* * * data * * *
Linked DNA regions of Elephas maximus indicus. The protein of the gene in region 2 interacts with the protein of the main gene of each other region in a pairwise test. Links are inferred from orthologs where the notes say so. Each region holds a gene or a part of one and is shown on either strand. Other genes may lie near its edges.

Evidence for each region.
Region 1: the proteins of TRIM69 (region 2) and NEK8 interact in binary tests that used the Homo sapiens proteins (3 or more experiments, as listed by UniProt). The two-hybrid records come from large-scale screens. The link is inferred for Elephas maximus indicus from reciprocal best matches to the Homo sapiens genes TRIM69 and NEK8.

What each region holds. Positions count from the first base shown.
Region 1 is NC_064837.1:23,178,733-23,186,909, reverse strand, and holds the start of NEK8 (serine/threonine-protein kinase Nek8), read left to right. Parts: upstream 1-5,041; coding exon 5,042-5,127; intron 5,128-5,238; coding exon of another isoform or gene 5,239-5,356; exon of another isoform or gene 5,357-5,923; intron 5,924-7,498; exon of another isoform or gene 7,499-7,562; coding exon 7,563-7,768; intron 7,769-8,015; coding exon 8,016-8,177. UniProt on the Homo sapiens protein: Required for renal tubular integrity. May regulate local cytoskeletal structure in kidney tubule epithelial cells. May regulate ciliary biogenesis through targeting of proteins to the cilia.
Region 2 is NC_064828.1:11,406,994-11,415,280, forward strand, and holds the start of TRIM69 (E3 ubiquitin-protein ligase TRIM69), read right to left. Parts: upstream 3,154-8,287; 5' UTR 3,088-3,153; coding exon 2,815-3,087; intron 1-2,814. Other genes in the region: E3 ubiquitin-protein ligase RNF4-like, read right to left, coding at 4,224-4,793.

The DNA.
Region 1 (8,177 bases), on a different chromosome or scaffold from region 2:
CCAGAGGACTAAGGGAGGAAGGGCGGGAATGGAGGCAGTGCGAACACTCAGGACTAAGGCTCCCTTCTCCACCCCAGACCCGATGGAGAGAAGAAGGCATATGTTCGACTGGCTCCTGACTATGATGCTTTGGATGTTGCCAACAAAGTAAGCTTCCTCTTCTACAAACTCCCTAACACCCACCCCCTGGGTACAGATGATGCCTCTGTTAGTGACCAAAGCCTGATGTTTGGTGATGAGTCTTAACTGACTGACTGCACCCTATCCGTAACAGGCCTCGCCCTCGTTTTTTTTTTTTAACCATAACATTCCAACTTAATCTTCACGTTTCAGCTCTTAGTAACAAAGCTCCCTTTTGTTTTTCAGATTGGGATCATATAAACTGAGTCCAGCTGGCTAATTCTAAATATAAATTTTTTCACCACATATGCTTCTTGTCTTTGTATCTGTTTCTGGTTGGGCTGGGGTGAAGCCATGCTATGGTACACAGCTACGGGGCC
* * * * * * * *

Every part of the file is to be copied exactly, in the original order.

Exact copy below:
Linked DNA regions of Elephas maximus indicus. The protein of the gene in region 2 interacts with the protein of the main gene of each other region in a pairwise test. Links are inferred from orthologs where the notes say so. Each region holds a gene or a part of one and is shown on either strand. Other genes may lie near its edges.

Evidence for each region.
Region 1: the proteins of TRIM69 (region 2) and NEK8 interact in binary tests that used the Homo sapiens proteins (3 or more experiments, as listed by UniProt). The two-hybrid records come from large-scale screens. The link is inferred for Elephas maximus indicus from reciprocal best matches to the Homo sapiens genes TRIM69 and NEK8.

What each region holds. Positions count from the first base shown.
Region 1 is NC_064837.1:23,178,733-23,186,909, reverse strand, and holds the start of NEK8 (serine/threonine-protein kinase Nek8), read left to right. Parts: upstream 1-5,041; coding exon 5,042-5,127; intron 5,128-5,238; coding exon of another isoform or gene 5,239-5,356; exon of another isoform or gene 5,357-5,923; intron 5,924-7,498; exon of another isoform or gene 7,499-7,562; coding exon 7,563-7,768; intron 7,769-8,015; coding exon 8,016-8,177. UniProt on the Homo sapiens protein: Required for renal tubular integrity. May regulate local cytoskeletal structure in kidney tubule epithelial cells. May regulate ciliary biogenesis through targeting of proteins to the cilia.
Region 2 is NC_064828.1:11,406,994-11,415,280, forward strand, and holds the start of TRIM69 (E3 ubiquitin-protein ligase TRIM69), read right to left. Parts: upstream 3,154-8,287; 5' UTR 3,088-3,153; coding exon 2,815-3,087; intron 1-2,814. Other genes in the region: E3 ubiquitin-protein ligase RNF4-like, read right to left, coding at 4,224-4,793.

The DNA.
Region 1 (8,177 bases), on a different chromosome or scaffold from region 2:
CCAGAGGACTAAGGGAGGAAGGGCGGGAATGGAGGCAGTGCGAACACTCAGGACTAAGGCTCCCTTCTCCACCCCAGACCCGATGGAGAGAAGAAGGCATATGTTCGACTGGCTCCTGACTATGATGCTTTGGATGTTGCCAACAAAGTAAGCTTCCTCTTCTACAAACTCCCTAACACCCACCCCCTGGGTACAGATGATGCCTCTGTTAGTGACCAAAGCCTGATGTTTGGTGATGAGTCTTAACTGACTGACTGCACCCTATCCGTAACAGGCCTCGCCCTCGTTTTTTTTTTTTAACCATAACATTCCAACTTAATCTTCACGTTTCAGCTCTTAGTAACAAAGCTCCCTTTTGTTTTTCAGATTGGGATCATATAAACTGAGTCCAGCTGGCTAATTCTAAATATAAATTTTTTCACCACATATGCTTCTTGTCTTTGTATCTGTTTCTGGTTGGGCTGGGGTGAAGCCATGCTATGGTACACAGCTACGGGGCC